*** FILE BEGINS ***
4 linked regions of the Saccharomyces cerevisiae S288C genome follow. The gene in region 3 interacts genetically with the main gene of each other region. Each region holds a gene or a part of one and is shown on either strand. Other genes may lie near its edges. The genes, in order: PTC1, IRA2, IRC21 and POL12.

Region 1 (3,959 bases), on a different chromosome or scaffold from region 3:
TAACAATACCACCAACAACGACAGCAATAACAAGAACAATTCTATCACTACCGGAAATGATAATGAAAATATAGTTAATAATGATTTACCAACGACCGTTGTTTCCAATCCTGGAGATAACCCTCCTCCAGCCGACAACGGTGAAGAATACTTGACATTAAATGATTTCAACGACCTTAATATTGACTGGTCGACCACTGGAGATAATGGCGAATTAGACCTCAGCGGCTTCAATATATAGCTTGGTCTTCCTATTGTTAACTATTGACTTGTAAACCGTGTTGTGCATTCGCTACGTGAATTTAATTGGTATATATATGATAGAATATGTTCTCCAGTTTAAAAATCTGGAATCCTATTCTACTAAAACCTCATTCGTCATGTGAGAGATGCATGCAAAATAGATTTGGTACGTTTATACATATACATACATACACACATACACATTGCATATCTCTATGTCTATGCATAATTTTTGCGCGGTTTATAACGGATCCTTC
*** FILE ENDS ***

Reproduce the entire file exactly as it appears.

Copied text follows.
4 linked regions of the Saccharomyces cerevisiae S288C genome follow. The gene in region 3 interacts genetically with the main gene of each other region. Each region holds a gene or a part of one and is shown on either strand. Other genes may lie near its edges. The genes, in order: PTC1, IRA2, IRC21 and POL12.

Region 1 (3,959 bases), on a different chromosome or scaffold from region 3:
TAACAATACCACCAACAACGACAGCAATAACAAGAACAATTCTATCACTACCGGAAATGATAATGAAAATATAGTTAATAATGATTTACCAACGACCGTTGTTTCCAATCCTGGAGATAACCCTCCTCCAGCCGACAACGGTGAAGAATACTTGACATTAAATGATTTCAACGACCTTAATATTGACTGGTCGACCACTGGAGATAATGGCGAATTAGACCTCAGCGGCTTCAATATATAGCTTGGTCTTCCTATTGTTAACTATTGACTTGTAAACCGTGTTGTGCATTCGCTACGTGAATTTAATTGGTATATATATGATAGAATATGTTCTCCAGTTTAAAAATCTGGAATCCTATTCTACTAAAACCTCATTCGTCATGTGAGAGATGCATGCAAAATAGATTTGGTACGTTTATACATATACATACATACACACATACACATTGCATATCTCTATGTCTATGCATAATTTTTGCGCGGTTTATAACGGATCCTTC